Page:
One of America’s most stringently critiqued federal agencies is at it again – new reports from tech media show that in July, the U.S. Internal Revenue Service sent letters to 10,000 crypto currency holders asking for specific information on their digital assets.
Titled letter 6173: “Reporting virtual currency transactions,” the letter stipulates that those who have invested in crypto must report these details quickly, in as little as a week, or face audits.
The tax form presents further guidance such as this:
“If you believe you have accurately and completely filed your reports with the IRS – submit an affidavit stating that you have filed the entire history of currency operations, including the means taken to ensure compliance with IRS requirements.”
The IRS also defines what qualifies as a ‘true, correct and complete’ full activity report, and urges investors to double-check their calculations.
Amid reports of under-staffing backlogs and more, the IRS is hardly the poster child for efficient and effective operations.
Still, the IRS asks investors to calculate fair market value which can be hard for some buy and holders. Some see the new communications as a departure from past guidelines.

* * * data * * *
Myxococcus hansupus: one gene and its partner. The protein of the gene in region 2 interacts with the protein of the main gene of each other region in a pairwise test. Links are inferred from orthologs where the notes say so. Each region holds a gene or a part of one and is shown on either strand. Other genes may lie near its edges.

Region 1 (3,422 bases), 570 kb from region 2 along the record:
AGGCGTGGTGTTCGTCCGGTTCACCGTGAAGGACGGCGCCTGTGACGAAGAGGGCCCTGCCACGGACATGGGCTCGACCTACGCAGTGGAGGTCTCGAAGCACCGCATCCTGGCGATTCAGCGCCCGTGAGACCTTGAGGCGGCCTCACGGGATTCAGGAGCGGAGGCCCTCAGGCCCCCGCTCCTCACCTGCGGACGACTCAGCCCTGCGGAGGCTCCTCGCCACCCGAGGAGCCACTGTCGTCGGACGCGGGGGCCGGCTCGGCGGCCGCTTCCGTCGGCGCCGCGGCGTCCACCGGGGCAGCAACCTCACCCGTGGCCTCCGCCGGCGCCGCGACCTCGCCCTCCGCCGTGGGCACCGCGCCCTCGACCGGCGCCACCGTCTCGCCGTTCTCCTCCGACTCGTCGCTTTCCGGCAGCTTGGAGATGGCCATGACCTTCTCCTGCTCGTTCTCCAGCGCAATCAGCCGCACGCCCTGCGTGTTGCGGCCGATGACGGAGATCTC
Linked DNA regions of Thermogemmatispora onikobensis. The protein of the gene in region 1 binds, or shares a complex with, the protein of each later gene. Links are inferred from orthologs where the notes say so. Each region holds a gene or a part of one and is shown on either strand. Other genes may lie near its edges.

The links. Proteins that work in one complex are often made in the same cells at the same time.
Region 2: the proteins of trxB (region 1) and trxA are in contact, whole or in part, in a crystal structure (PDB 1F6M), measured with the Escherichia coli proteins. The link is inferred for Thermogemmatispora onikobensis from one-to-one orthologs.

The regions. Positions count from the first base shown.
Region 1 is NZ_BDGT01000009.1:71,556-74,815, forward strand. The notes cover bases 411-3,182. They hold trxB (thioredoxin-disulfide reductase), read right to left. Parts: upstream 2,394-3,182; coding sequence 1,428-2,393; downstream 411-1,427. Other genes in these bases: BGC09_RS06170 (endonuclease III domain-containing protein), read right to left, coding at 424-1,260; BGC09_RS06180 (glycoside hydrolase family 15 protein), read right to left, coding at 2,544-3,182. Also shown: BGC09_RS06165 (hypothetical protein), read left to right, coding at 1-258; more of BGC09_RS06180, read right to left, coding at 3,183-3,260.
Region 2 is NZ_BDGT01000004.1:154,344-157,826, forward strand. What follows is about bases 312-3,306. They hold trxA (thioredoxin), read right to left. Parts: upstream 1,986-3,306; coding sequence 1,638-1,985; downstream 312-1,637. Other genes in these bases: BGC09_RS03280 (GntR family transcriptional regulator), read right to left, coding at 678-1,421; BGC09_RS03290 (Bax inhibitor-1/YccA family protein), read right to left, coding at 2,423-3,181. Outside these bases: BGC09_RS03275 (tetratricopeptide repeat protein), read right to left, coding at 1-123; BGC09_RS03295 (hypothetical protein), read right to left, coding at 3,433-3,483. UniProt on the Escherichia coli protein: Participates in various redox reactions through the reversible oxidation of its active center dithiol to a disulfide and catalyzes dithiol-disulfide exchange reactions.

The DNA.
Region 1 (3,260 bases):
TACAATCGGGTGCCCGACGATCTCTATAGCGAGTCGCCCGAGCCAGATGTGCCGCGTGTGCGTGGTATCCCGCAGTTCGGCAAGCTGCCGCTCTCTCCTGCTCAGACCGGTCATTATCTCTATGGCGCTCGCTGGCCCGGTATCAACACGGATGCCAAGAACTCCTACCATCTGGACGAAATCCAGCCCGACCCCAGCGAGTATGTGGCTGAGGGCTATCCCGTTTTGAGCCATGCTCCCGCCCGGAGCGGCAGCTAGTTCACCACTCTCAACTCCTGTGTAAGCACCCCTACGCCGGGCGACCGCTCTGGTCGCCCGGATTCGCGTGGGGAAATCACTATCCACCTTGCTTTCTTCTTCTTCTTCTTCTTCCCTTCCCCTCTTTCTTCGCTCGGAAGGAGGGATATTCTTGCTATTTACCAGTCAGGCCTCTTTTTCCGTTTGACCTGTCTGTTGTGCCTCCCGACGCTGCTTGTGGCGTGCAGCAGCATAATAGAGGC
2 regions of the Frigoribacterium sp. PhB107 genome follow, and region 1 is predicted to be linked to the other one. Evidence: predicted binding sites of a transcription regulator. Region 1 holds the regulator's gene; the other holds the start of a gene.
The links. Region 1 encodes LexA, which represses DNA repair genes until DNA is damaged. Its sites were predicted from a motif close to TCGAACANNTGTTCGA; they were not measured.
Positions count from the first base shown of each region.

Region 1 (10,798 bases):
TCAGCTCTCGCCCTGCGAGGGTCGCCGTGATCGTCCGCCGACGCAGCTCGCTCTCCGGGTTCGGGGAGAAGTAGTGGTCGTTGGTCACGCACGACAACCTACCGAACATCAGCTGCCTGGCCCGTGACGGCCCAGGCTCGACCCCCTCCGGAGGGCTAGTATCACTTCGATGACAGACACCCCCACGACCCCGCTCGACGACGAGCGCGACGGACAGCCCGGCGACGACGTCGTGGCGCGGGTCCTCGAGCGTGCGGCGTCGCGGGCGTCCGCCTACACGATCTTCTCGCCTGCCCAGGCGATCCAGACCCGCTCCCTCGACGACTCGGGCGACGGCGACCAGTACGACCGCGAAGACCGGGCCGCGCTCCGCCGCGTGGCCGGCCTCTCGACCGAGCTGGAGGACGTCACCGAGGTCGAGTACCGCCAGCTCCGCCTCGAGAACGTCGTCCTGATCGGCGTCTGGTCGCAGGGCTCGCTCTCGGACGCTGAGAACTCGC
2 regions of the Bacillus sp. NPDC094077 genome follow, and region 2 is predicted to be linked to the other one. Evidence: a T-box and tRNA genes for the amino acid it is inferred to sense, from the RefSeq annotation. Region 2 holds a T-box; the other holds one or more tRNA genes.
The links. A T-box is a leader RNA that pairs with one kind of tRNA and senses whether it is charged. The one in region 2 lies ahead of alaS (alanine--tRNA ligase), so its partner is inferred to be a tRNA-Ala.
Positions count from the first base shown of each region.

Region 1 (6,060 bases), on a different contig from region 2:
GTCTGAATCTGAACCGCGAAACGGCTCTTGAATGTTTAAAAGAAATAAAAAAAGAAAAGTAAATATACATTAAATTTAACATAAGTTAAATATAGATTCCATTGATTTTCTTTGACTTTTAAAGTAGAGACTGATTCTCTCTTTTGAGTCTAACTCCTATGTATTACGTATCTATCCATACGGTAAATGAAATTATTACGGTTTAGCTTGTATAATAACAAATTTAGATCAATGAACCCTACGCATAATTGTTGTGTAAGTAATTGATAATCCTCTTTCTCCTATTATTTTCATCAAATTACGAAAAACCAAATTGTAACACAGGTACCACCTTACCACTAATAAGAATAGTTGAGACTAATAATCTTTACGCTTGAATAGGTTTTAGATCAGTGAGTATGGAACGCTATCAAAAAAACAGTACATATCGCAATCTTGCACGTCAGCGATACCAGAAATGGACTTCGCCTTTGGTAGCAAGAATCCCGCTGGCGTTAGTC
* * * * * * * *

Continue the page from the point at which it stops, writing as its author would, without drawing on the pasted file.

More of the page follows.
“Reading between the lines, the letters suggest changes in the agency’s approach to the asset class when compared to past public statements,” writes Wolfie Zhao at Coindesk, using insight from quoted experts to support the idea that there may be complications with the agency’s intended plan.
“If someone has multiple transactions over the course of a day and there’s significant volatility it doesn’t make sense to apply the same daily exchange rate, and also it could result in some weird outcomes,” says James Foust, a senior research fellow at industry advocacy group Coin Center, as quoted in Zhao’s reporting.
It’s not like the 1040 – the 6173 sets a high bar for those who put money into crypto over a given tax year. We’ll see how much this IRS regulation dampens the American investor’s appetite for cryptocurrencies as BTC rallies and experts continue to hint at 2019 being “the year of blockchain.”